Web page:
People v. Adrian P. Thomas


AD3 order dated March 22, 2012, affirming judgment of conviction for depraved-indifference murder of his infant child. Decision below: 93 AD3d 1019; 941 NYS2d 722. Smith, J., granted leave October 23, 2012.

ISSUES PRESENTED: (1) The trial court’s refusal to admit defense expert Richard Ofshe’s opinion testimony as to why an innocent person might confess, on the ground that "current research fails to establish ... a consensus connecting specific interrogation techniques to the occurrence of false confessions." (2) Whether defendant’s confession was involuntary as the result of bullying, lies, deceit, false statements, ruses, and the threat to arrest his wife if he did not confess (all on videotape). (3) Sufficiency of evidence where defense experts convincingly testified that infection, not trauma, was the cause of death. (Assigned counsel: Jerome K. Frost, 287 North Greenbush Road, Troy, NY 12180.)

Issue before the Court: Whether the defendant’s inculpatory statements were rendered involuntary when the police told him that if he did not confess, (1) they would arrest his wife, and (2) his baby – the deceased, who was already dead - would die.  They additionally told him that if he confessed he would be allowed to go free – amongst other ruses, threats, and deceptive tactics.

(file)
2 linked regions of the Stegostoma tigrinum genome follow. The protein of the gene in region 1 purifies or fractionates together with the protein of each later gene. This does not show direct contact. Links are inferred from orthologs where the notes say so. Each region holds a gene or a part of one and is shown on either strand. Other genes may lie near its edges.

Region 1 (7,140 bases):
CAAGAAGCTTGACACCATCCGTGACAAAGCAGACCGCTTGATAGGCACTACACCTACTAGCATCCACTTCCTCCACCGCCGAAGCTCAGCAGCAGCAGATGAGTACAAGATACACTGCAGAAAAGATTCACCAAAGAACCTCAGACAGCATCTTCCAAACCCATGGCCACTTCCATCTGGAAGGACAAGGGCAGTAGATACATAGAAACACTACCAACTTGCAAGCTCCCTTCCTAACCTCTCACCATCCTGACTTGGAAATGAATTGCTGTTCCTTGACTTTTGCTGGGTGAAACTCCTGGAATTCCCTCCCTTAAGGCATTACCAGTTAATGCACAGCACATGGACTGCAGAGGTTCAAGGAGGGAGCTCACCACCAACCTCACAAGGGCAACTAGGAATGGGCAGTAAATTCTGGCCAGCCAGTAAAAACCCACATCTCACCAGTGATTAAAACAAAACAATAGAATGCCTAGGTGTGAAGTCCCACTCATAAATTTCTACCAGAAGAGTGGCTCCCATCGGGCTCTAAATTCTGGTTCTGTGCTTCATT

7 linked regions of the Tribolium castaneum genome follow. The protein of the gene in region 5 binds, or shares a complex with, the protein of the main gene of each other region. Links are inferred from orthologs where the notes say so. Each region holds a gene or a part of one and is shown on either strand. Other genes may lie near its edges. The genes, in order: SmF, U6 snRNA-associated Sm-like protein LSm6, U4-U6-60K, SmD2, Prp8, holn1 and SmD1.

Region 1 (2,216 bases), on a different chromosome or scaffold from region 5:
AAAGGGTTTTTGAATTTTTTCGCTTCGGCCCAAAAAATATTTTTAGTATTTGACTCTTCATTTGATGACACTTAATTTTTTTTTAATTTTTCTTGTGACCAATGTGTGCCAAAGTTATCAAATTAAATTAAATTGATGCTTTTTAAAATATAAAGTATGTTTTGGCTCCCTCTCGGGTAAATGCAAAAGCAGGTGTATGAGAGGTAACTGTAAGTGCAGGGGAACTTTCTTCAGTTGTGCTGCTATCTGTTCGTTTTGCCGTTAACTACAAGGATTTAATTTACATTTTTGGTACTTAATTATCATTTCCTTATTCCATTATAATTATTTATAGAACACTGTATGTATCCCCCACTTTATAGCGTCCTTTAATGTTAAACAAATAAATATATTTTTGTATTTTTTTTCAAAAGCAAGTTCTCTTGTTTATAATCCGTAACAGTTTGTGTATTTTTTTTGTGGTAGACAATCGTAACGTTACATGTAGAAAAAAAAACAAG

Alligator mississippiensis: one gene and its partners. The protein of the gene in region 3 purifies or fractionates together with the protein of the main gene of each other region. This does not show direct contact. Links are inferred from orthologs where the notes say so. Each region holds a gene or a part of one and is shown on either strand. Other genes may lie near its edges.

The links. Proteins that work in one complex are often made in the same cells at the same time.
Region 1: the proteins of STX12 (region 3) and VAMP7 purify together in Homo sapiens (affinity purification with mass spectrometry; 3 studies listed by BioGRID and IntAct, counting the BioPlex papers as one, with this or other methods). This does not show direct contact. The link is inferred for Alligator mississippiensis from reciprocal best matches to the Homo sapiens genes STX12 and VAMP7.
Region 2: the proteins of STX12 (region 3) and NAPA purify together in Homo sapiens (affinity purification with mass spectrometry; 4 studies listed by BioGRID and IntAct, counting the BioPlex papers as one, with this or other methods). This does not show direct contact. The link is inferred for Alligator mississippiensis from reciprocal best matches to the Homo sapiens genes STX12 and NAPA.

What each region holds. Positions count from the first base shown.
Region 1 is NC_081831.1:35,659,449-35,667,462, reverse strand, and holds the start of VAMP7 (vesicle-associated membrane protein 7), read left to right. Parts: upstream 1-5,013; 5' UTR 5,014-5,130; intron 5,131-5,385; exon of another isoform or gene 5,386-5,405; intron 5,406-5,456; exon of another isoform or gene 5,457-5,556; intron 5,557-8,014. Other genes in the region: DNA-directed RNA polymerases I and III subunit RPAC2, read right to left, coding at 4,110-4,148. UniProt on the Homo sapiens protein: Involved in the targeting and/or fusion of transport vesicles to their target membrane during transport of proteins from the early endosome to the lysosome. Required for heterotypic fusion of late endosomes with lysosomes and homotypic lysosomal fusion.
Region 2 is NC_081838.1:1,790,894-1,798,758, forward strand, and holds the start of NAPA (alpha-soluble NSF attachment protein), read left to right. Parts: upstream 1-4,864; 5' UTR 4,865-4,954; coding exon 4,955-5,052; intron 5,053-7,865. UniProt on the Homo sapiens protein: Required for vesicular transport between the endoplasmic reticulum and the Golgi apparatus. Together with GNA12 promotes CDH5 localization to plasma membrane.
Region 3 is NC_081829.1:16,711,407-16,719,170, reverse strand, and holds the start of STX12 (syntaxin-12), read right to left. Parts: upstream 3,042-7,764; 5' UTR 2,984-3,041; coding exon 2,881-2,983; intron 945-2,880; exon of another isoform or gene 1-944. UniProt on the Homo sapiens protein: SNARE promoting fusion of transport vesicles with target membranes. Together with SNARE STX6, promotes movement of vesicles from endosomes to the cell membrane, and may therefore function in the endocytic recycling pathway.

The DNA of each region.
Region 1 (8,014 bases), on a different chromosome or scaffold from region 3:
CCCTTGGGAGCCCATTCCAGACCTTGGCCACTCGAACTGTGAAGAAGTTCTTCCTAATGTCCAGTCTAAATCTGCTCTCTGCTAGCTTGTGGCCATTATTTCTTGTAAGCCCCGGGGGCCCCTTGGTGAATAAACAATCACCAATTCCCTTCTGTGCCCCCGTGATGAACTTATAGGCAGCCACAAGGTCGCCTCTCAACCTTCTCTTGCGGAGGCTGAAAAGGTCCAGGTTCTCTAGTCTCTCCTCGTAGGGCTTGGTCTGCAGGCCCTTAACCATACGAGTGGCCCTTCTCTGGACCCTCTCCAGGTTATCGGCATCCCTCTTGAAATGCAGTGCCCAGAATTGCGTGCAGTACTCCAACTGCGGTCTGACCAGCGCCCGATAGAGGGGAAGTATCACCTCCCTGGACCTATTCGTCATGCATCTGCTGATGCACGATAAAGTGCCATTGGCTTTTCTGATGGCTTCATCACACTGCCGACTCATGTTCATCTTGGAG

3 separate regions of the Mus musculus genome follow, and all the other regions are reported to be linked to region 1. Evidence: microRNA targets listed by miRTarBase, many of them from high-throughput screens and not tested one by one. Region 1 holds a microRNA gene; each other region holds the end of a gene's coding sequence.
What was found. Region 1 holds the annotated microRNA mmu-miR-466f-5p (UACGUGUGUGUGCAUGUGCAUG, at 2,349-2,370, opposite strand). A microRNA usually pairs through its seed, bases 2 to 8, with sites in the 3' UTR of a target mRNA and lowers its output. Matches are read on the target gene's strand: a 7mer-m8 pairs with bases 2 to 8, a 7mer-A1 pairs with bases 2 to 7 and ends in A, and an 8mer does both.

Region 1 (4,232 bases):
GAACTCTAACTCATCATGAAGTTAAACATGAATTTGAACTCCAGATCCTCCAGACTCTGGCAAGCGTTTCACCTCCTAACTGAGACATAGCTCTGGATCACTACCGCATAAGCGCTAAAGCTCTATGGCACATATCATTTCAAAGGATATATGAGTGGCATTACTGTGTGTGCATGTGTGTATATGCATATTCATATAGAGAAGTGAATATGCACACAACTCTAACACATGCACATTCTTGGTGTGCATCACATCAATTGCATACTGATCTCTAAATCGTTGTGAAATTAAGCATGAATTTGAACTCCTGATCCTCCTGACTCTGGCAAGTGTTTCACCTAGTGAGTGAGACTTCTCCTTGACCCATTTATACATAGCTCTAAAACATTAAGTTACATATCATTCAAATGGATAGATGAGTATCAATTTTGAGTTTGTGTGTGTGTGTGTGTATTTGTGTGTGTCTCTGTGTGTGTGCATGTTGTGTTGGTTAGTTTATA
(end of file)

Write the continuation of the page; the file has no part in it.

Held: Under the totality of the circumstances, the police use of highly deceptive coercion was “of a kind sufficiently potent to nullify individual judgment in any ordinarily resolute person.”  The statements were also “involuntarily made” under C.P.L. 60.45(2)(i), as the police tactics, including suggesting the factual scenarios underlying his confession, raised a substantial risk of false incrimination.  The statements were suppressed, the judgment of conviction for murder reversed, and a new trial ordered.


CAL Observes: (1) This case demonstrates the value of, and need for, the electronic recordation of all post-arrest interrogations of defendants.  It was only the fact that all of the police tactics were on videotape that enabled the Court of Appeals to reverse this conviction.  (2) Whether a confession is voluntary is a “mixed question of law and fact” over which the Court of Appeals has no review power unless there is no support in the record for the lower courts’ holdings.  The Court does not discuss this jurisprudential doctrine in the Thomas decision; yet the fact that all seven judges signed onto this opinion demonstrates that the police tactics here were so over-the-top that the decisions below, including the Third Department’s affirmance, were incomprehensibly obtuse.  (3) Unfortunately, in light of the Court’s decision to suppress and remand for a new trial, it did not address the important issue of whether the defendant’s expert should have been permitted to testify about the phenomenon of false confessions and the interrogation techniques employed by the police to get Thomas to confess. Trial defense attorneys take note: This is still an important issue to litigate!  Juries (not to mention prosecutors and judges) still do not get why someone would confess if they didn’t do it.